moisturizes and envelopes every hair strand with its nutrients.

Optional herbs/flowers :

Lemongrass, chamomile, lavender and calendula are all

cleansing for the hair. Chamomile can help to bring out blonde

highlights, and is also moisturizing. For more information on plant

extracts and what they can do for your hair check out


Sara Kate Wilson – Soap Making Secrets

For re- batching to shampoo, you can once again, use any base

soap that you prefer, and the one that I have found to work best,

is made with 30% Almond Oil and follows :

Almond Joy shampoo base

Castor Oil 5 oz 5%

Sunflower Oil 15oz 15%

Olive Oil 15 oz 15%

Almond Oil 30 oz 30%

Palm Oil 35 oz 35%

13.2 ounces of Lye dissolved in 32-33 ounces distilled

water. This gives a 4.75% lye discount, or super fat. Perfect for

this oil combination. Tried and tested by yours truly.

So here we go Step by step to make your own shampoo!


Sara Kate Wilson – Soap Making Secrets

1. Gather your materials:

• large soup/stock stainless steel pot

• wire whisk
• Measuring container
• 100 ounces Distilled water, and 10 oz grated soap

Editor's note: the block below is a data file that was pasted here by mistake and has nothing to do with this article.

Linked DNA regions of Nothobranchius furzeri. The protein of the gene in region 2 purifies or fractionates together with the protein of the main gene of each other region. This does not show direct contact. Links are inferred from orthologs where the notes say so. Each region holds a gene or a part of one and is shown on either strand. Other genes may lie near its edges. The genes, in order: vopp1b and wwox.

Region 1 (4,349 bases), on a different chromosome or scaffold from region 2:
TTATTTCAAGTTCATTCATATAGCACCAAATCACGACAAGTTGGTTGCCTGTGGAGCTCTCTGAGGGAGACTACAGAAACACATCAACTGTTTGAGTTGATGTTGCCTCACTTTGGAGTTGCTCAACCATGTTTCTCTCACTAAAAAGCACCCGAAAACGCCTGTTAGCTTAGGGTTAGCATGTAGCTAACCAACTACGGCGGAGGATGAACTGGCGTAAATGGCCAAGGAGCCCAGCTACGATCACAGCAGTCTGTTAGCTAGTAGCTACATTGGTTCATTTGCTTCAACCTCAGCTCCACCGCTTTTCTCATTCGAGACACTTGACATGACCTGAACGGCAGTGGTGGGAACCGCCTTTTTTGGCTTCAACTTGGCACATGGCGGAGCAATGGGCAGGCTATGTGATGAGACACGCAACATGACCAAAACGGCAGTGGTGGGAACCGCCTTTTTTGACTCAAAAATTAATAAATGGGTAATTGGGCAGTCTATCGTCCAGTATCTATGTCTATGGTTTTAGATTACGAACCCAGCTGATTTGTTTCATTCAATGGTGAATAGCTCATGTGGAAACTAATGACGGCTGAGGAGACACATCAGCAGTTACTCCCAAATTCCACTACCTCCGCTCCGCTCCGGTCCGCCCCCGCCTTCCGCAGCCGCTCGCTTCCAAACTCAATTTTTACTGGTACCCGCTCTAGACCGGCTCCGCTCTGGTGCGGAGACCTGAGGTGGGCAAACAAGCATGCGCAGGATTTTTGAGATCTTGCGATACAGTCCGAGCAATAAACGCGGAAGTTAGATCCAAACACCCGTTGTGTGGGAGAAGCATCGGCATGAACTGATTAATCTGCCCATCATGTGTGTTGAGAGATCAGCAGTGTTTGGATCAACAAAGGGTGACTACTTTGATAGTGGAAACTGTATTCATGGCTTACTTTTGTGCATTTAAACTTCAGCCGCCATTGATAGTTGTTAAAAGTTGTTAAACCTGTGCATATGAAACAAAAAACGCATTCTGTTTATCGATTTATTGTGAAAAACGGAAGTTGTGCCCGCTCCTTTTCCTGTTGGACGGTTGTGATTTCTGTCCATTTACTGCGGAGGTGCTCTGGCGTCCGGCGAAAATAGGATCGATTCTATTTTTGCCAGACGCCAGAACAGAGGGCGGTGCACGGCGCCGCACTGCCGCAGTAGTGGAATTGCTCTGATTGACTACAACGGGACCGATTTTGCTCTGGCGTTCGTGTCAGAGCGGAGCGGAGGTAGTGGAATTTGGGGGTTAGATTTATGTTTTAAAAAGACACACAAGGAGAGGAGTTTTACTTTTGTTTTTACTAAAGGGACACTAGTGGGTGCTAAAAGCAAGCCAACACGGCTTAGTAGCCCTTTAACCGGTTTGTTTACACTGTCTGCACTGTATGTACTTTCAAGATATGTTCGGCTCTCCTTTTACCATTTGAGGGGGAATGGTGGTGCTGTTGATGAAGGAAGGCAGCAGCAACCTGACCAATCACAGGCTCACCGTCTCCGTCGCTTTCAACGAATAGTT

• Kitchen scale
• Measuring Spoons
• Fresh or dried herbs and plants: Rosemary, thyme, sage,
horsetail, oats, 1-2 aloe plant leaves, or pure Aloe gel
chamomile*, lemongrass*, lavender*, calendula flowers*, (* =
optional addition)
• 7 - 16 oz bottles. (recycled water bottles, or other clean
recycled plastic bottles. )
• funnel
• Vitamin E as a preservative
• Essential oils – Rosemary, Lavender, or any other you like

2. Bring 100 ounces of distilled water to a rolling boil.

3. Turn off the heat, add all of the plant materials, cover and

steep for 15-20 minutes.


1Tablespoon dried, or 4 tablespoons fresh each;

Sage, Rosemary, Thyme, Horsetail, any of the optional